There is no suggestion that Tom Cleverley is good enough to start week in week out for United, but when knocking him down all the time it can be forgotten that he does possess certain assets. He is United’s most energetic central midfielder without a shadow of a doubt, and whether effective on the ball or not for Moyes’s side, he doesn’t half cover a lot of ground. Also, despite playing continual sideway passes, on rare occasions this season it has proved valuable when United are striving to retain possession. The midfielder also looks to get United playing at a quick tempo, and although not with the same influence as Michael Carrick in terms of controlling the tempo, he is a damned sight better in situations when a higher temp is needed. The player’s best outing in a United shirt probably came in United’s 3-0 win at Villa Park earlier in the season, with the Englishman winning a good ratio of tackles in midfield as well as getting United attacking Villa on a quick tempo, not to mention bagging a rather nice goal for himself.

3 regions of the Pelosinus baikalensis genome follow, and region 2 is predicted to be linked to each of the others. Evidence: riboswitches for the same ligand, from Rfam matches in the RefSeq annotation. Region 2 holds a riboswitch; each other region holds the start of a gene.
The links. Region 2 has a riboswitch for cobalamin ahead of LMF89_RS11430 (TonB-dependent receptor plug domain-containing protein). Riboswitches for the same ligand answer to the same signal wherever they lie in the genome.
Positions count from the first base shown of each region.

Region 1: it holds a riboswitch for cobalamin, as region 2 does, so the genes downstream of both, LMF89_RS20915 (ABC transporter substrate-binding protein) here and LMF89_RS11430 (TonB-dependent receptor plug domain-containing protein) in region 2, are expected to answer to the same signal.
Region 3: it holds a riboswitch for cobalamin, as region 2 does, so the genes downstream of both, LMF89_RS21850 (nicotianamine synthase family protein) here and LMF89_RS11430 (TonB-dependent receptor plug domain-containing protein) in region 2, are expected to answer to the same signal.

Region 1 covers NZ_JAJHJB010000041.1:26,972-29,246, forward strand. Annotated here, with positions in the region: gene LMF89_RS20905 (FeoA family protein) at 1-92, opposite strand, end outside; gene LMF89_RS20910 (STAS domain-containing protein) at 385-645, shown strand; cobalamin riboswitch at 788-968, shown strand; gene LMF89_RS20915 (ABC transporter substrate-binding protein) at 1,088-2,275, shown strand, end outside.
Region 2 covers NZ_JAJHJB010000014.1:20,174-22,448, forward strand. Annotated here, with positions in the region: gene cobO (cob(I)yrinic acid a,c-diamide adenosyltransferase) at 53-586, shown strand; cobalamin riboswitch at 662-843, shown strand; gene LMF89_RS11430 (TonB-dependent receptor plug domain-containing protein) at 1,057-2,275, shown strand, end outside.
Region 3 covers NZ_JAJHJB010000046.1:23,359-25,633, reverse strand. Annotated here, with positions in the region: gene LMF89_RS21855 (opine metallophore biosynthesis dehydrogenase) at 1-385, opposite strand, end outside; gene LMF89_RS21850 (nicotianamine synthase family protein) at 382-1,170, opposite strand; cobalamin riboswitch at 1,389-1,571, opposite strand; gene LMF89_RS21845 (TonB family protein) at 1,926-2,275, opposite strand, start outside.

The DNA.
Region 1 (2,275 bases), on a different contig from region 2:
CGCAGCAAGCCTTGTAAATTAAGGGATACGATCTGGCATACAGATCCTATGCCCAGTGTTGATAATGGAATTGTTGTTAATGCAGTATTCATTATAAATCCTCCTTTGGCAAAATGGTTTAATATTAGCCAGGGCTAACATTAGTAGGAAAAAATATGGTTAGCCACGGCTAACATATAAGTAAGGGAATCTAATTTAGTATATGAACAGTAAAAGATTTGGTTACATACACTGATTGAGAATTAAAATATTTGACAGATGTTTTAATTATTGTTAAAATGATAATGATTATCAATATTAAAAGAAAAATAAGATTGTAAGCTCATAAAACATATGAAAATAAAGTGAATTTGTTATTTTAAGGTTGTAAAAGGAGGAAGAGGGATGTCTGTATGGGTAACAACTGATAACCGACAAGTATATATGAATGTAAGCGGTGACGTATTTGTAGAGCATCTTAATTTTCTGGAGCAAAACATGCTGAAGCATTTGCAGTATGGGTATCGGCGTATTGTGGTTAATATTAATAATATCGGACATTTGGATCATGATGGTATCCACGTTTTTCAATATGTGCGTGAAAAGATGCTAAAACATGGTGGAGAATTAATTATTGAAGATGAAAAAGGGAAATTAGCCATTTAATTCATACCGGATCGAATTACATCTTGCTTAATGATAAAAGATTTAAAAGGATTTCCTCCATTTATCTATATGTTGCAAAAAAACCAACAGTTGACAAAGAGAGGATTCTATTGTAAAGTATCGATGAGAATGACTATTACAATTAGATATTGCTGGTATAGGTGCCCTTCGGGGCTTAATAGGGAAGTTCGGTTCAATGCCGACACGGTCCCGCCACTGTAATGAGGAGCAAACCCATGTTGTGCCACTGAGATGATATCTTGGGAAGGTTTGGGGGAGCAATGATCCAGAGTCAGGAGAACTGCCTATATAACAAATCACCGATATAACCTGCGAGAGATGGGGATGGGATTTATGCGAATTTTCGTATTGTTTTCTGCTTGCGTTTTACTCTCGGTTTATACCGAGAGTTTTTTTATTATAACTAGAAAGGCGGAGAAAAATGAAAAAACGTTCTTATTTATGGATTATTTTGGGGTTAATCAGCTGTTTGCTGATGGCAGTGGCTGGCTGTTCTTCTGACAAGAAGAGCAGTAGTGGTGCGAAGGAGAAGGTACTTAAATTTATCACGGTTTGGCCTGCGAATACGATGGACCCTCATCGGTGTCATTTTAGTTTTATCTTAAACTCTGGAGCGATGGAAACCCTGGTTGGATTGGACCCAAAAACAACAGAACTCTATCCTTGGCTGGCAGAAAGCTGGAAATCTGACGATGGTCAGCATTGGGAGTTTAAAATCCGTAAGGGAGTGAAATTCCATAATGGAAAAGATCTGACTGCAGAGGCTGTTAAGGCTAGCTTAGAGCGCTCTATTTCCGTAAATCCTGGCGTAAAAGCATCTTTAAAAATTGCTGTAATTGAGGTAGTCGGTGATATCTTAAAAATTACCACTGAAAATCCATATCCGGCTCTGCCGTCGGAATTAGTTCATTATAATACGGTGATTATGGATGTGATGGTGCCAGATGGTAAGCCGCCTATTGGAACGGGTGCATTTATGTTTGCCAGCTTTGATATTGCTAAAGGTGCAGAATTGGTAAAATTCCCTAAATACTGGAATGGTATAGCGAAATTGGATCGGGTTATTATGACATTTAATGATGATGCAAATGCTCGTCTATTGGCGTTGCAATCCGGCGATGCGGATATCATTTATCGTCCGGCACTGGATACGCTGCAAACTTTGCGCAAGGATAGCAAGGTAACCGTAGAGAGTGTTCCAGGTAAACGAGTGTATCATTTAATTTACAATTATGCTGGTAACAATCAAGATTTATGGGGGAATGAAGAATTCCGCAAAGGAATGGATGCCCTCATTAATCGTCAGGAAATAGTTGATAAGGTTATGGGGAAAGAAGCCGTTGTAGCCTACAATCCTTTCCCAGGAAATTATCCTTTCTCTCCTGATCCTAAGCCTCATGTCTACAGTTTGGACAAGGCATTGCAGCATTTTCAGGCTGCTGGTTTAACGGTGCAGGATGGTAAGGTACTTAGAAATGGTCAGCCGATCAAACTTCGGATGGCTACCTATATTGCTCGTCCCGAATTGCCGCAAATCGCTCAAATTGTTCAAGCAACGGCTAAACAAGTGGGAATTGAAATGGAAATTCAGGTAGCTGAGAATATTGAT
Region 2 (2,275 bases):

There is no point suggesting that one good stand out performance alone or those attributes mentioned make him anywhere near good enough to a regular for Manchester United, but they do need to be weighed in when concluding any structured argument. Those who hate Cleverley more than likely will always hate Tom Cleverley. The same haters are also the one’s who would never even comprehend that the player’s stunning strike away to Newcastle last season was a shot not a cross. Probably best we don’t start that argument! Come the summer and United invest in a reinforced midfield, then would it really be such a bad thing to have a committed, satisfactory, international footballer who relishes playing for the club sat in reserve? Manchester United would have to stump up a whole heap of riches for a similar levelled English player, so why should the club accept anything less themselves.